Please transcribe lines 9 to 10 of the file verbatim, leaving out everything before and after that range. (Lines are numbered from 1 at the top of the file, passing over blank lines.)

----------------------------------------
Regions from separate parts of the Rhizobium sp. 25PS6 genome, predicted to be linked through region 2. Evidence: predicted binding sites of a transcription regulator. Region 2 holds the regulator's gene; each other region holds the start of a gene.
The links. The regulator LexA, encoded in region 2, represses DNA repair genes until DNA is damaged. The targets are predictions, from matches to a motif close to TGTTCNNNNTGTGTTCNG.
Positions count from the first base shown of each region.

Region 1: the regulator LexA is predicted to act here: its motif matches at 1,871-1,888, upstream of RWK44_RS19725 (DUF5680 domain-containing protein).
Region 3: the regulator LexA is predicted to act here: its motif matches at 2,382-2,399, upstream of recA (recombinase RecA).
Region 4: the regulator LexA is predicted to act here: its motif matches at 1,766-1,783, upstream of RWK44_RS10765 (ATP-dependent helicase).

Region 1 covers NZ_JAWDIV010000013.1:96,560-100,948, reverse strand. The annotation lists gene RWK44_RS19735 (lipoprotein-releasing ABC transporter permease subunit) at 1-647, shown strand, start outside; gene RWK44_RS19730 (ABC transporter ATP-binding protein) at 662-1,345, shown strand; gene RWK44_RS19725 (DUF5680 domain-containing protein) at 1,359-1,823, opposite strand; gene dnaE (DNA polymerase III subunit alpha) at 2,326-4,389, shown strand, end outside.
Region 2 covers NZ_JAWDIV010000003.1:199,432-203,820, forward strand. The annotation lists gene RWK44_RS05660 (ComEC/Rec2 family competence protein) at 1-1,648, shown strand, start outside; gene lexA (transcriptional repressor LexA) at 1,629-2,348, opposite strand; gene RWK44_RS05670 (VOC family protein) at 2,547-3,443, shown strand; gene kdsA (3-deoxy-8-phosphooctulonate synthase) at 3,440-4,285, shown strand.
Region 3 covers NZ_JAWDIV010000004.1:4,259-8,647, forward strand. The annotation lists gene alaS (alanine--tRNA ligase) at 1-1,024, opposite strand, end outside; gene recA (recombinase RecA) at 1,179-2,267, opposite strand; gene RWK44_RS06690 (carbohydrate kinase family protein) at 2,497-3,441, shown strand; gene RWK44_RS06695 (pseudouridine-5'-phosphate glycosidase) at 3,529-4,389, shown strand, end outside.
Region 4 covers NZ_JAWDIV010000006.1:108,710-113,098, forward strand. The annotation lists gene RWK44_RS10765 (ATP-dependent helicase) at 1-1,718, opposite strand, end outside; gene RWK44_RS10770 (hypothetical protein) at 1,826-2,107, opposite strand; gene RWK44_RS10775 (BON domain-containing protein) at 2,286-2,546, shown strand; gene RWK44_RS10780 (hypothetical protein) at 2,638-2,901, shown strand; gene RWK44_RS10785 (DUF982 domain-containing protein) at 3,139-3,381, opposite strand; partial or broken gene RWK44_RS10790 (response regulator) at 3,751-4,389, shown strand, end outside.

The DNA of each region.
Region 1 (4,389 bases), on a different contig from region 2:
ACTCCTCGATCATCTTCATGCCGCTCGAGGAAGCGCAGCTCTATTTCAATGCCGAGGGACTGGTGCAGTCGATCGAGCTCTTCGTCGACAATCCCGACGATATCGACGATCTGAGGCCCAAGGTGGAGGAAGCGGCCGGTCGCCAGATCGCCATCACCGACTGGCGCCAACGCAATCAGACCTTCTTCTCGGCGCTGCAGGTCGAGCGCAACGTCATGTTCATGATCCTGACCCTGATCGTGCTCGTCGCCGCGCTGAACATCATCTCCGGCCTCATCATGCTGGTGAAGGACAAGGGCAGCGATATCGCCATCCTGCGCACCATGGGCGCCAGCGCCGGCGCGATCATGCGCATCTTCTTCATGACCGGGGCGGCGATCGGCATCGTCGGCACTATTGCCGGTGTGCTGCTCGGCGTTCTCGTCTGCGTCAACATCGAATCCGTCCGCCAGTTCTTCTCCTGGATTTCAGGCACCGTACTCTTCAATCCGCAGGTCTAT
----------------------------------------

Region 3 covers NZ_JAWDIV010000004.1:4,259-8,647, forward strand. The annotation lists gene alaS (alanine--tRNA ligase) at 1-1,024, opposite strand, end outside; gene recA (recombinase RecA) at 1,179-2,267, opposite strand; gene RWK44_RS06690 (carbohydrate kinase family protein) at 2,497-3,441, shown strand; gene RWK44_RS06695 (pseudouridine-5'-phosphate glycosidase) at 3,529-4,389, shown strand, end outside.
Region 4 covers NZ_JAWDIV010000006.1:108,710-113,098, forward strand. The annotation lists gene RWK44_RS10765 (ATP-dependent helicase) at 1-1,718, opposite strand, end outside; gene RWK44_RS10770 (hypothetical protein) at 1,826-2,107, opposite strand; gene RWK44_RS10775 (BON domain-containing protein) at 2,286-2,546, shown strand; gene RWK44_RS10780 (hypothetical protein) at 2,638-2,901, shown strand; gene RWK44_RS10785 (DUF982 domain-containing protein) at 3,139-3,381, opposite strand; partial or broken gene RWK44_RS10790 (response regulator) at 3,751-4,389, shown strand, end outside.